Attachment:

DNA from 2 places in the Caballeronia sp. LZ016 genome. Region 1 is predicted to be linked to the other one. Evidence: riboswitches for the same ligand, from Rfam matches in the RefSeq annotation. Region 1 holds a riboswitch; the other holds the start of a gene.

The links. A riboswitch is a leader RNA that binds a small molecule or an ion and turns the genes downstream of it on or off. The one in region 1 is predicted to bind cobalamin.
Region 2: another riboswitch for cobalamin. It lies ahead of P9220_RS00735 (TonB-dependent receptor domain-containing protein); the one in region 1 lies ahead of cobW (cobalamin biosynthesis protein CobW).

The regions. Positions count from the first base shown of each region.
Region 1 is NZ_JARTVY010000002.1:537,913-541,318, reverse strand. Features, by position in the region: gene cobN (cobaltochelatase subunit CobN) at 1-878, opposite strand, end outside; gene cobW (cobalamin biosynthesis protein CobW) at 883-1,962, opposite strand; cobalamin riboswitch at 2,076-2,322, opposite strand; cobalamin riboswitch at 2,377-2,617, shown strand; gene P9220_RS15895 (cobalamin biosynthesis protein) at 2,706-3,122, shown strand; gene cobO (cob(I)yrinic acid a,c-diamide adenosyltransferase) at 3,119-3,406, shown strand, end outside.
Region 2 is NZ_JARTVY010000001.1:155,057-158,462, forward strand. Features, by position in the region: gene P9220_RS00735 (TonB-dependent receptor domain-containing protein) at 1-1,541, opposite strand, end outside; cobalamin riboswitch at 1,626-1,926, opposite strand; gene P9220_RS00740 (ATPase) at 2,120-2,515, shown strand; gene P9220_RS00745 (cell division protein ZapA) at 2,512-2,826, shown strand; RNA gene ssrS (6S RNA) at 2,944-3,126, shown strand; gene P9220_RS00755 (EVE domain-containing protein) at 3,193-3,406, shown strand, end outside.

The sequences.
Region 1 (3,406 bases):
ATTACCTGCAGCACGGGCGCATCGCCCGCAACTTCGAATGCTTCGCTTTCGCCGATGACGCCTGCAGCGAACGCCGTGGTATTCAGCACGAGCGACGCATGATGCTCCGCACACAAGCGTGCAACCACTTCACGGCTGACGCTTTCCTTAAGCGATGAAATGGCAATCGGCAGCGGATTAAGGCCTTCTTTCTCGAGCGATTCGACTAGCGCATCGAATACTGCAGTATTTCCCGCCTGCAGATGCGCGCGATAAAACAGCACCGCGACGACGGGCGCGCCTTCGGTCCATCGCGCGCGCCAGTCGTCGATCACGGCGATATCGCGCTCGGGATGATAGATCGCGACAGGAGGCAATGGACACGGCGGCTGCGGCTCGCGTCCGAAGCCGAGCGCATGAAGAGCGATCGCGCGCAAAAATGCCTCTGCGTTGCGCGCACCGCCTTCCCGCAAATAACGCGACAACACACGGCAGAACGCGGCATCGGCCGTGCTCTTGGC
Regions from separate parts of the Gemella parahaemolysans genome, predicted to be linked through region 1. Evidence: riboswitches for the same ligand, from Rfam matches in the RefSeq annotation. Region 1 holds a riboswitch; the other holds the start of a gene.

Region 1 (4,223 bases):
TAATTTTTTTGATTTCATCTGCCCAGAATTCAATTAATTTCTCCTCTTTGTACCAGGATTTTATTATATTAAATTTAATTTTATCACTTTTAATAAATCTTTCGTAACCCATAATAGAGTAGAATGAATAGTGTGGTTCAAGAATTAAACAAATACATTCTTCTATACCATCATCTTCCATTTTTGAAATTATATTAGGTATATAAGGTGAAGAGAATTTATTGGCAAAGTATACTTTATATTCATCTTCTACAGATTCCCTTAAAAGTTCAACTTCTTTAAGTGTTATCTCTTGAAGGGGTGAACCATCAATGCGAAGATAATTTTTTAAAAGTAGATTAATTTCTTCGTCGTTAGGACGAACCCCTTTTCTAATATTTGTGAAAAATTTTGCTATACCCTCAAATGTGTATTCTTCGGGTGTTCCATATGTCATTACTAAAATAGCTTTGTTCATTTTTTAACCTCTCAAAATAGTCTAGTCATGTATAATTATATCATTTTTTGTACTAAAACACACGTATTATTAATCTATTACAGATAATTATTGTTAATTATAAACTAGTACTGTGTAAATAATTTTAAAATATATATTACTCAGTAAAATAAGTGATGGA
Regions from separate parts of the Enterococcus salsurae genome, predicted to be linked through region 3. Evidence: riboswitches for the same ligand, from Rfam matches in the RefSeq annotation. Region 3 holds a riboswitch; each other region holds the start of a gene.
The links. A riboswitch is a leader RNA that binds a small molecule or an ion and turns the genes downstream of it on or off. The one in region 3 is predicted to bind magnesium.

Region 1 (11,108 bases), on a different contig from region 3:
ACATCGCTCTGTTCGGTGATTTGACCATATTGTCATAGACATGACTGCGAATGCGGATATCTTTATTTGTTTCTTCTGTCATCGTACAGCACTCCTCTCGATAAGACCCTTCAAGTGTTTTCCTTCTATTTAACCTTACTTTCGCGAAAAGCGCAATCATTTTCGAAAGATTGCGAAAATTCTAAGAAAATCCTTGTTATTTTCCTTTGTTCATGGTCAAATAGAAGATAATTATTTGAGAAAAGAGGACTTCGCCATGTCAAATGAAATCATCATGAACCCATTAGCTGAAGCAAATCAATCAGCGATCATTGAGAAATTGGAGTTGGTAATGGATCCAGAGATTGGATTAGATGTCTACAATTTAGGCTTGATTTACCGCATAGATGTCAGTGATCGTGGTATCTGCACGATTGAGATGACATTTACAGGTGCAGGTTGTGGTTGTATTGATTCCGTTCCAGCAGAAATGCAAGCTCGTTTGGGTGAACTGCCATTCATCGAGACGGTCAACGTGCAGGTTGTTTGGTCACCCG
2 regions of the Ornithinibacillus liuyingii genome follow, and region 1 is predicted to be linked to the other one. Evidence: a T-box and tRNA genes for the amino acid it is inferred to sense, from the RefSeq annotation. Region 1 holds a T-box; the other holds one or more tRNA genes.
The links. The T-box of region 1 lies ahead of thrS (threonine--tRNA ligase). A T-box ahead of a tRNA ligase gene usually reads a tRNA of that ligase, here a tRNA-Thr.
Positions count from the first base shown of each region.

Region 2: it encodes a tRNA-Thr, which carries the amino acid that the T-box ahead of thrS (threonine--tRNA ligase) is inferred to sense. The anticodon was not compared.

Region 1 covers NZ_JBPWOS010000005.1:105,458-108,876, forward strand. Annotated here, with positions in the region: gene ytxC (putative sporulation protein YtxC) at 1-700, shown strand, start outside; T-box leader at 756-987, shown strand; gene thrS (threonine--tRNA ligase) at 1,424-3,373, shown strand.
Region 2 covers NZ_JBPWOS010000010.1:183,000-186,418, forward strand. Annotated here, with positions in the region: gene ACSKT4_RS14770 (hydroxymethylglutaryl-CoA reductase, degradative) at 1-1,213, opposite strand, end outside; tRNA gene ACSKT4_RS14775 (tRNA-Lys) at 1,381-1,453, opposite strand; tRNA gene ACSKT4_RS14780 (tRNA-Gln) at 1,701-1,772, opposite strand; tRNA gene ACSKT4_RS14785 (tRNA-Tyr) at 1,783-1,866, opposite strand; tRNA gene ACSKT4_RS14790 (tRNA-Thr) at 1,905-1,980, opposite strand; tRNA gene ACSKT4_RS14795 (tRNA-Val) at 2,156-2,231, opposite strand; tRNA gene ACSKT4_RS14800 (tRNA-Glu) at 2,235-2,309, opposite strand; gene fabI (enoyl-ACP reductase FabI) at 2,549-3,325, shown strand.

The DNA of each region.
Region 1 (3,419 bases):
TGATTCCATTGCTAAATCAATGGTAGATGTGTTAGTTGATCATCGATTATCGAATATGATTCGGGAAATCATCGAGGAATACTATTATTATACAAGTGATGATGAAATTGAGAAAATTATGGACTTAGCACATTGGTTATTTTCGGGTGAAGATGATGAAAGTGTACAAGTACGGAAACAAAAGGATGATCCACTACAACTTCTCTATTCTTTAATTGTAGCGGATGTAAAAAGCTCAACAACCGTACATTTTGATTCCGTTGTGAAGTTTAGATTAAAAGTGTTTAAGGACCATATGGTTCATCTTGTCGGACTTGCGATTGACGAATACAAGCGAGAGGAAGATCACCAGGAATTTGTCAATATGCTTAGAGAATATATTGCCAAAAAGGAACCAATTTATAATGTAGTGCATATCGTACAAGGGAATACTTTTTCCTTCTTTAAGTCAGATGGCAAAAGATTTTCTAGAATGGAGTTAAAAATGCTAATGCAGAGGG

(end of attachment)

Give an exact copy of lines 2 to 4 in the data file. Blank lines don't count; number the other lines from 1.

The links. A riboswitch is a leader RNA that binds a small molecule or an ion and turns the genes downstream of it on or off. The one in region 1 is predicted to bind cobalamin.
Region 2: another riboswitch for cobalamin. It lies ahead of P9220_RS00735 (TonB-dependent receptor domain-containing protein); the one in region 1 lies ahead of cobW (cobalamin biosynthesis protein CobW).

The regions. Positions count from the first base shown of each region.